BWW Reviews: ATTENTION MUST BE PAID, BUT FOR $800? by Peter Wayner

BWW Reviews: ATTENTION MUST BE PAID, BUT FOR $800? by Peter Wayner

It happens to everyone who works in the theatre, especially those who work on Broadway. Someone who thinks nothing of shelling out $20 for a 3D movie or $400 for a new phone will demand of you: "Why are theater tickets so expensive?" Journalist Peter Wayner has given you a terrific little book with all the ammunition you need.

In Attention Must Be Paid, But For $800? Wayner compares the original 1949 production of Arthur Miller's Death of a Salesman with the 2012 Broadway revival. It begins as a response to Lee Siegel's scathing New York Times op-ed on that revival as a cynical rebuke of Miller's everyman themes. He felt it exemplified all that is wrong with our economy, by charging the audience over $800 per ticket.

A lively piece of investigative journalism, with a healthy dose of sarcasm, Wayner's book debunks the criticism and lays out the truth as only someone who loves theatre - and numbers - could.

Wayner does not dismiss honest concern about the accessibility of live theatre. That's an important consideration worth debating. But he manages to take the sensationalism out of the headline while considering inflation and changes in society, exposing the flaws in the Consumer Price Index, and proving that Siegel's assertions had no basis in cold, hard facts.

He explains that even with group sales and other discounts, the average ticket price for the limited run did indeed rise (from $85.73 to $147.44), but puts it in the context of "dynamic pricing" - charging more for premium seats on dates and times that are most in demand - a tactic used by professional sports teams everywhere. Wayner even manages to justify this practice as a hedge against ticket scalpers - the ones who actually demand (and frequently get) over $1,000 per ticket. Even with dynamic pricing, face values for the top tickets were a fraction of that amount.<

That's an important point: the producers aren't selling tickets for $800+. The "re-sellers" are doing that. Try buying tickets for the men's final at the US Open or the 7th game of the World Series, and see what people are charging on Stub Hub. Supply and demand? Sure. But is that the producer's fault?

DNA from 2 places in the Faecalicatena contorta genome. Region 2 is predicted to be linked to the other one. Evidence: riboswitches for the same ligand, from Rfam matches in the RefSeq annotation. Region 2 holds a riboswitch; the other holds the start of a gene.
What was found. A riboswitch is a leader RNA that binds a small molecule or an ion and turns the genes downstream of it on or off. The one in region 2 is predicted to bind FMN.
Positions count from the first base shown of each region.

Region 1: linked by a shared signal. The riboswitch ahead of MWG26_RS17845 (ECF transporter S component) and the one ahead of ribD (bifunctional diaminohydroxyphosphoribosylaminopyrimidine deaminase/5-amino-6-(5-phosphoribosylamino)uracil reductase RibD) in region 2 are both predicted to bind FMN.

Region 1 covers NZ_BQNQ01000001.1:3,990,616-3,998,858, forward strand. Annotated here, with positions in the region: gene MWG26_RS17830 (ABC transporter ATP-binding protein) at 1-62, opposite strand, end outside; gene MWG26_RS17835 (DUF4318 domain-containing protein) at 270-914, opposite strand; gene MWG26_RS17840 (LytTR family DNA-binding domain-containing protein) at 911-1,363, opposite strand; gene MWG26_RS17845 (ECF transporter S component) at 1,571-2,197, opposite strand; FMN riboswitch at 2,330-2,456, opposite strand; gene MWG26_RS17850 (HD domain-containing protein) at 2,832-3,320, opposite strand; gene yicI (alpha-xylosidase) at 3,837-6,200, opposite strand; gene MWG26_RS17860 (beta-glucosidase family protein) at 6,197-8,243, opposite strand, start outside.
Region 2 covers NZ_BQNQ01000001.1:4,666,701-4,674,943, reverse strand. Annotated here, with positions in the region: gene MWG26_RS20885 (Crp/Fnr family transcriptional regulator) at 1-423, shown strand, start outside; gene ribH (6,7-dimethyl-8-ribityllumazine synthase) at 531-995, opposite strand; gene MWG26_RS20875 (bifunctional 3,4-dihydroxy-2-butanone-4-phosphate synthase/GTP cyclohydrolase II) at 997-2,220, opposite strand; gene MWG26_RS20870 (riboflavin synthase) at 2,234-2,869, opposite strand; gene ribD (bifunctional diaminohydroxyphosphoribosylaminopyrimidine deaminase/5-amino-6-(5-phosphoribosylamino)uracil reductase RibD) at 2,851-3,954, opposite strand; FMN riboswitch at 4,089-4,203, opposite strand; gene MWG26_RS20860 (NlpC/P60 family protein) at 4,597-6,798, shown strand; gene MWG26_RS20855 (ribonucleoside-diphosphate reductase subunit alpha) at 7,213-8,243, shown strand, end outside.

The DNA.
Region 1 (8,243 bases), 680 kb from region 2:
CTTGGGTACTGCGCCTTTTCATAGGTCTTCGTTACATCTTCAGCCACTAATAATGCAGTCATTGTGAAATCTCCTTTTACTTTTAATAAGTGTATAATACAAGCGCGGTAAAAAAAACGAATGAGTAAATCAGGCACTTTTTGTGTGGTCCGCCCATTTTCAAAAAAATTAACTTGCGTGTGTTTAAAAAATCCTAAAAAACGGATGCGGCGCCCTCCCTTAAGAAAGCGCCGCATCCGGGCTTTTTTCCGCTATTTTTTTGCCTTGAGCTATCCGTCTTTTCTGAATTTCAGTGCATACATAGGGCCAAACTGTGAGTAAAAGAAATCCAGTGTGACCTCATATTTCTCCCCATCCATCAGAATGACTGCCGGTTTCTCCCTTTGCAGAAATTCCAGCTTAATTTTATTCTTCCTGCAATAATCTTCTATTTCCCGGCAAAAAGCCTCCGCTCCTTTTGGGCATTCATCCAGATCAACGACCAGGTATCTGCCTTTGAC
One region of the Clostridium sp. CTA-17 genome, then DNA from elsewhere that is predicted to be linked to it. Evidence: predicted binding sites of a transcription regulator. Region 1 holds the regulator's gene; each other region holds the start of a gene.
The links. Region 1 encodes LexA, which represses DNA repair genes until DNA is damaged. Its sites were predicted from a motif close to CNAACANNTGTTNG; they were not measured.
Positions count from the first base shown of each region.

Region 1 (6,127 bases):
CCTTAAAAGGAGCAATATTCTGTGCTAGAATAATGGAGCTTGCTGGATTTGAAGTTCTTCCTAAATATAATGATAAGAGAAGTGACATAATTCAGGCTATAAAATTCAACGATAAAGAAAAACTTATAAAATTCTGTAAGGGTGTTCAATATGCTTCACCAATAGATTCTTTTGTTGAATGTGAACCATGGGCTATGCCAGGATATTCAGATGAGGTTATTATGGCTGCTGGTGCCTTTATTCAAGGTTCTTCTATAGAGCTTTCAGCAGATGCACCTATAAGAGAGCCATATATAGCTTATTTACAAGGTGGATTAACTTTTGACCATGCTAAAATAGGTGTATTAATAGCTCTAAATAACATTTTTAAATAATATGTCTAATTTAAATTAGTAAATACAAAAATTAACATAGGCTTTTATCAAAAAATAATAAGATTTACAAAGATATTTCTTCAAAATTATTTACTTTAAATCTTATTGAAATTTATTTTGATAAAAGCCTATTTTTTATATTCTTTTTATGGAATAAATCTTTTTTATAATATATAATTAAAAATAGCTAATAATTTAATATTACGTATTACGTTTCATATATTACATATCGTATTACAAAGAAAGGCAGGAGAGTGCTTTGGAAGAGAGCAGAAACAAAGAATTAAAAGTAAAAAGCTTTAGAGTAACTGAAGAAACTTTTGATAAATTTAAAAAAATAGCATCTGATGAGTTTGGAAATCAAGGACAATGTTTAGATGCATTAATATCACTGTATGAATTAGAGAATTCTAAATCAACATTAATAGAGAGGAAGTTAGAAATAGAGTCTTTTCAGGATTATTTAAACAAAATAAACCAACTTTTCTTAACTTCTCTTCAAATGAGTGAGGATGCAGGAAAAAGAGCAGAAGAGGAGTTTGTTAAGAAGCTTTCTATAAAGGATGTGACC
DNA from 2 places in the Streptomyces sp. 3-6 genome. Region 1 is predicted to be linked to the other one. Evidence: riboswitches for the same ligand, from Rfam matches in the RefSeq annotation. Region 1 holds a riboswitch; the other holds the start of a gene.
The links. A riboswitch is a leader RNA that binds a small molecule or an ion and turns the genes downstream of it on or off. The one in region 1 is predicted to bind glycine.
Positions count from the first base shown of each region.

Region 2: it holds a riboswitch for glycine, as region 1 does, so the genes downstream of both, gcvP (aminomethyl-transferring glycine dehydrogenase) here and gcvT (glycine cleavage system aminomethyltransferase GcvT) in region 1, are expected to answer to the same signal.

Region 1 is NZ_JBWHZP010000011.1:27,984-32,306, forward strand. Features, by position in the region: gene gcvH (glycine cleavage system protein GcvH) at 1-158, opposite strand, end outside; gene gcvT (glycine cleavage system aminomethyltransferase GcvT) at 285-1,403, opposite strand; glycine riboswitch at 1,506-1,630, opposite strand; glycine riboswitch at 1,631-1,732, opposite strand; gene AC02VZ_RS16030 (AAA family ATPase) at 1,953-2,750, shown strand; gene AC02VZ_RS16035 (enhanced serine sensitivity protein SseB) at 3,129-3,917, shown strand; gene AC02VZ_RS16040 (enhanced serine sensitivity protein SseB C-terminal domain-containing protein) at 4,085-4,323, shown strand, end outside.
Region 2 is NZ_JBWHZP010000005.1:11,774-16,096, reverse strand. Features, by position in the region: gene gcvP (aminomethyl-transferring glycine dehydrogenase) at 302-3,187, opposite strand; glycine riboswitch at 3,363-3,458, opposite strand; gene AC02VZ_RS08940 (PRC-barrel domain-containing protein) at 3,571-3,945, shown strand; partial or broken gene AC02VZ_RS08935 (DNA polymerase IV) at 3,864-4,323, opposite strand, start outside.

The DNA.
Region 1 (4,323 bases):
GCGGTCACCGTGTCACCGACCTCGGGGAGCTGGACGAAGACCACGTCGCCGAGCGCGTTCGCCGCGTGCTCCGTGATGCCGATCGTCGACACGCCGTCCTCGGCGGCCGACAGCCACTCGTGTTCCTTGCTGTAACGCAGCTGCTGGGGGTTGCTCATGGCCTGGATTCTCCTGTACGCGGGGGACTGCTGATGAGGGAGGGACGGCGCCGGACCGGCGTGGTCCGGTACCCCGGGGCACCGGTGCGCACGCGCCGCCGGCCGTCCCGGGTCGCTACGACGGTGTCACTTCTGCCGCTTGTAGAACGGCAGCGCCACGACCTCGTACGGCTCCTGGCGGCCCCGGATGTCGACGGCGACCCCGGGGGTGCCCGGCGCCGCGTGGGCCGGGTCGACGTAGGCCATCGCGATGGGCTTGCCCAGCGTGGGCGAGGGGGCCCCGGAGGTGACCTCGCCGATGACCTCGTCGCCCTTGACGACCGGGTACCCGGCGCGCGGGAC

Attention Must Be Paid, But For $800? goes in deeper, shining a spotlight on production budgets, again comparing the revival to the original production. Is the star system to blame? Are unions to blame? What about the real estate market? Wayner takes on each potential villain with flare, proving the origins and justification of each line item.

There are several groups of people who would enjoy this slim paperback: anyone interested in theatre (particularly Broadway) history, numbers geeks, and the aforementioned theatre professionals.

As a poor grad student, I saw 7 shows in 8 days on spring break in New York: one of the shows was A Chorus Line, where the only ticket I could get was a $5 standing room ticket. I suppose those days are long gone, but Wayner's book proves that there are clear reasons behind the prices charged for Broadway shows.

Now, about the $8 ginger ale in the lobby...


More From This Author

Victoria Noe Victoria Noe has been a writer most of her life, but didn?t admit it until 2009. After earning a Masters from the University of Iowa in Speech and Dramatic Art, she moved to Chicago, where she worked professionally as a stage manager, director and administrator in addition to being a founding board member of the League of Chicago Theatres. She was a professional fundraiser, raising money for arts, educational and AIDS service organizations, and an award-winning sales consultant of children?s books. She also trained hundreds of people around the country in marketing, event planning and grant writing.

But after a concussion impacted her ability to continue in sales, she switched gears to keep a promise to a friend to write a book. That book became the Friend Grief series of six small books of stories about people grieving the death of a friend. Her articles have appeared in Windy City Times, Chicago Tribune and Huffington Post.

Her writing brought her back to the AIDS community. Noe is a member of ACT UP NY and has written for Positively Aware and other AIDS-related publications. Her essay, "Long-Term Companion" won the 2015 Christopher Hewitt Award for Creative Nonfiction.

Noe is currently working on Fag Hags, Divas and Moms: The Legacy of Straight Women in the AIDS Community, to be published in late 2017.

In addition, she was named Library Journal's first SELF-e Ambassador, promoting LJ's program to include self-published ebooks in public libraries. She's in demand as a speaker, and especially enjoys training authors in public speaking techniques.

A native St. Louisan, she?s a lifelong Cardinals fan and will gladly take on any comers in musical theatre trivia.

Her dream job is stage managing Broadway Bares.